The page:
Prometheus: The Complete Fire and Stone is the big crossover event of Dark Horse’ Aliens vs. Predator universe. After the divisive introductions of the Prometheus movie, this series brings together different creative teams about an epic of obsession. With Ridley Scott’s films failing to meet expectations, Fire and Stone reuses the premise to do the concept justice.
Overall Story of Prometheus: Fire and Stone
Prometheus: Fire and Stone begins its epic with a salvage crew on the setting of the original movie, LV-223. The captain, Angela Hope, keeps from the crew that she intends to discover the events of the film. Coming off of YouTube Channel Wisecrack’s interpretation of Prometheus, however, such obsessions lead to disappointments. Yet that’s putting it mildly. As it turns out, a lot of people, including survivors from Aliens, also set up shop less than a century ago. And their lives turn for the worse as the actions of these people lead to the current cast’s predicaments. Just about everybody keeps crucial details (like Angela’s quest) to themselves, which leads to disastrous consequences. Most of which end up with people under attack by Xenomorphs.
The Flow of Themes
This cyclical nature outlines the themes of the respective franchise: from Prometheus come obsessions, leading to the brutal nature of Aliens, finishing with the need to overcome this brutality in Predator. Paul Tobin begins the series with how Captain Angela Foster’s obsession with learning the events of Prometheus leads her crew into danger. Chris Roberson meanwhile creates a prequel on Fire and Stone’s setting. One that sets up the conflict of the present by demonstrating how one character’s obsession melds with the setting.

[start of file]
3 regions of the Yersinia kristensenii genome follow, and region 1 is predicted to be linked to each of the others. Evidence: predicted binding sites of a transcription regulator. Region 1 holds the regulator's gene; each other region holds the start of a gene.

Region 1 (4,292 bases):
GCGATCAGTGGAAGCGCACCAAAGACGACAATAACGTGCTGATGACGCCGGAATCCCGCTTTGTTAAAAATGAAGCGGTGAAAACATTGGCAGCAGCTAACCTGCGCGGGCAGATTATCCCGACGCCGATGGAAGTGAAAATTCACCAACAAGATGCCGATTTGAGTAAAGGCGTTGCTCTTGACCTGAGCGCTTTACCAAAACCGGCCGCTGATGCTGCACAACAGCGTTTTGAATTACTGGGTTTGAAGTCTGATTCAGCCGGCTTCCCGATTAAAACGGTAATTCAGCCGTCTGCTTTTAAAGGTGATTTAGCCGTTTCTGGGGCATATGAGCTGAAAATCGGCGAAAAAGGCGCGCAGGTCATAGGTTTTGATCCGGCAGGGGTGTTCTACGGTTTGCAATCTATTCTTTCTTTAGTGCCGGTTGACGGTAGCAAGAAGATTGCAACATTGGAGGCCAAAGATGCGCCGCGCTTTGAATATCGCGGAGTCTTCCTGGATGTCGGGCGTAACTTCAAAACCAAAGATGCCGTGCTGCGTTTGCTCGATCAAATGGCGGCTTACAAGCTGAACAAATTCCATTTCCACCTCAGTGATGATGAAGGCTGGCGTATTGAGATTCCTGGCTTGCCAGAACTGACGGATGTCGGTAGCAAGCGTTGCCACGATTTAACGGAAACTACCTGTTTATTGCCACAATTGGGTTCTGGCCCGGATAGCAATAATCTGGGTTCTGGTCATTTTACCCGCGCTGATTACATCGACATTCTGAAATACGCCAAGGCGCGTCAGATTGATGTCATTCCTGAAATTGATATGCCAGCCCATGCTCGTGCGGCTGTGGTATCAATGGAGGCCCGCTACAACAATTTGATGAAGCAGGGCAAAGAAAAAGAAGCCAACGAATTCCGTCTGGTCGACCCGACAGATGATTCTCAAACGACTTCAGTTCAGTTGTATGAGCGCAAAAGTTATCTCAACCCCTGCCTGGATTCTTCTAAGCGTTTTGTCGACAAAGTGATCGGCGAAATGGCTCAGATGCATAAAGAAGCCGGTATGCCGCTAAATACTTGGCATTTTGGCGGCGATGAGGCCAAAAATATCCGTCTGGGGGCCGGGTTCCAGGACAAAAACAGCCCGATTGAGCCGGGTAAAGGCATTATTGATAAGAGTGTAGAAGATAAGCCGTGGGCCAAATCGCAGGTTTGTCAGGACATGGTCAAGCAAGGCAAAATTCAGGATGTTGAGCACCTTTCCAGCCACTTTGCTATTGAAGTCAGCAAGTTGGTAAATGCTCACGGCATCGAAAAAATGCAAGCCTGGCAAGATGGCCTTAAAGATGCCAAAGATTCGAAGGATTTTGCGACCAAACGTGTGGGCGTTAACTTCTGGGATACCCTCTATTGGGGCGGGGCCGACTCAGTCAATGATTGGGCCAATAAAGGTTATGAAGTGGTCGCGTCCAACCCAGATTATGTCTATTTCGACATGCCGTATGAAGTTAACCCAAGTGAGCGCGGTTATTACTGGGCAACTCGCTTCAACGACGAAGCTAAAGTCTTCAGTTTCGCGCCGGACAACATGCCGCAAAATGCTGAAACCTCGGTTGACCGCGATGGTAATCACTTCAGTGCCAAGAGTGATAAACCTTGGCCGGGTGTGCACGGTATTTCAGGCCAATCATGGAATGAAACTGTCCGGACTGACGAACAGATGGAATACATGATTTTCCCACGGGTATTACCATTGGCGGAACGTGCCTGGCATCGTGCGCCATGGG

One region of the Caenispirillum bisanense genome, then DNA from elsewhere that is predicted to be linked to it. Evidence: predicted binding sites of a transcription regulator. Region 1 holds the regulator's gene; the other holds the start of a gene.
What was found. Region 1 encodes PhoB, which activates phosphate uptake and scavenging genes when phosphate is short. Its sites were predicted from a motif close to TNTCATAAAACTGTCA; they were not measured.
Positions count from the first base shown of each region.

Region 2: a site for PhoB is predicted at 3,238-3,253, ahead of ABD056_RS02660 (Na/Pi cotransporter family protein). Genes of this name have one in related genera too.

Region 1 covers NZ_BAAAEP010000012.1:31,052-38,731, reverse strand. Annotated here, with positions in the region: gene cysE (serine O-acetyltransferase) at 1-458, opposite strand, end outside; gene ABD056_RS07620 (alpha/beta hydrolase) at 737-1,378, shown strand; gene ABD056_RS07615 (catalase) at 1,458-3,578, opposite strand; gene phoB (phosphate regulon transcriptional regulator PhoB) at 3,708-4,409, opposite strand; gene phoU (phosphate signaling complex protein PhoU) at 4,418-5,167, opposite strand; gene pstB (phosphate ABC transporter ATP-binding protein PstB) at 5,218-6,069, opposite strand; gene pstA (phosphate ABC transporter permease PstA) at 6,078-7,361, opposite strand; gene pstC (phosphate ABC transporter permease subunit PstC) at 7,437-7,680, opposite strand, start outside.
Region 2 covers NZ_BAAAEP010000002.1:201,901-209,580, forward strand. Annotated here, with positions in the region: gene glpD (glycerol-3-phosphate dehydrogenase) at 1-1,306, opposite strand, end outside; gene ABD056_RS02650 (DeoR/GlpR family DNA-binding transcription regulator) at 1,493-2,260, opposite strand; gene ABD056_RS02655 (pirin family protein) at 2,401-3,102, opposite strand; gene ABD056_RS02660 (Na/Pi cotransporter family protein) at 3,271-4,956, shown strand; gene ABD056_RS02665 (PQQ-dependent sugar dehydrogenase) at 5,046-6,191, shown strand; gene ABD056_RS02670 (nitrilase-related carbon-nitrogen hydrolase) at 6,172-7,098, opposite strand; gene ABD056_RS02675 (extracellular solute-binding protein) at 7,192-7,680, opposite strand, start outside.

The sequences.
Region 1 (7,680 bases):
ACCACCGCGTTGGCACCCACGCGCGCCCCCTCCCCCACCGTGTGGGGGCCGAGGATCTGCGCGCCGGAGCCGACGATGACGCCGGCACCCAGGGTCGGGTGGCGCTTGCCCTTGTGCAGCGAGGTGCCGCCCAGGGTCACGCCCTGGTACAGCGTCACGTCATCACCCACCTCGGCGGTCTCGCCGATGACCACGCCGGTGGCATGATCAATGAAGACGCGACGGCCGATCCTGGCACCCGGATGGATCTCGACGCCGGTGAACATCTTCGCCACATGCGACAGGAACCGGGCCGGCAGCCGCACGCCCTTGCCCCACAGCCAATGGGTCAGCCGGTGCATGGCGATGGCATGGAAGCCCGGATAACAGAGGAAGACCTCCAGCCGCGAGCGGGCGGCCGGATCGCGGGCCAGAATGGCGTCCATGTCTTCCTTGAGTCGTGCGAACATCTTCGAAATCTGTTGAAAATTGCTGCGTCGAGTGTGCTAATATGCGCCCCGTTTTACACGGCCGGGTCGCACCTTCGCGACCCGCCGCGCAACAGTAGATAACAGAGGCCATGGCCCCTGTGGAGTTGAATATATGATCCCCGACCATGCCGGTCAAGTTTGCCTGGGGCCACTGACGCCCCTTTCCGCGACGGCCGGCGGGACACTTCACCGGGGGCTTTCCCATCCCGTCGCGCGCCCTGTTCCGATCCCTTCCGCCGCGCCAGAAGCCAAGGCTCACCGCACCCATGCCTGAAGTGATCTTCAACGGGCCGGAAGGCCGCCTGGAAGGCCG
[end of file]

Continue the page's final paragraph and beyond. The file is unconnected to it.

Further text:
All of which leads to the Predators as they clash with the Xenomorphs in Christopher Sebela’s story. Between all of the philosophical monologues by mutating cyborg Eldan, he pushes the climax of the series where the characters question their obsessions. The main Predator even gets the name Ahab in Joshua Williamson’s Predator run, referencing the conflict of Moby Dick. These obsessions could kill the rest of the cast despite becoming aware of their actions. All before going full circle with the Omega issue by Kelly Sue DeConnick, where the cast makes peace with their decisions, no longer burdened by their obsessions.
The Prometheus Fire and Stone epic features many of the pencilers serve as inkers as well. This method allows for a myriad of detail. Juan Ferreyra in the Prometheus section, shows a photorealistic depiction almost looking like this is from the movie this series gets its title from. Patric Reynolds displays a more eerie style in the Aliens section with his depiction of the mountain base setting evoking feelings from the classic H.P. Lovecraft story At The Mountains of Madness. Ariel Olivetti employs more grotesque imagery in addition to the sleek details of the ship Alien vs. Predator takes place on. The fact Olivetti does the coloring with an airbrush shows the amount of detail into just Elden.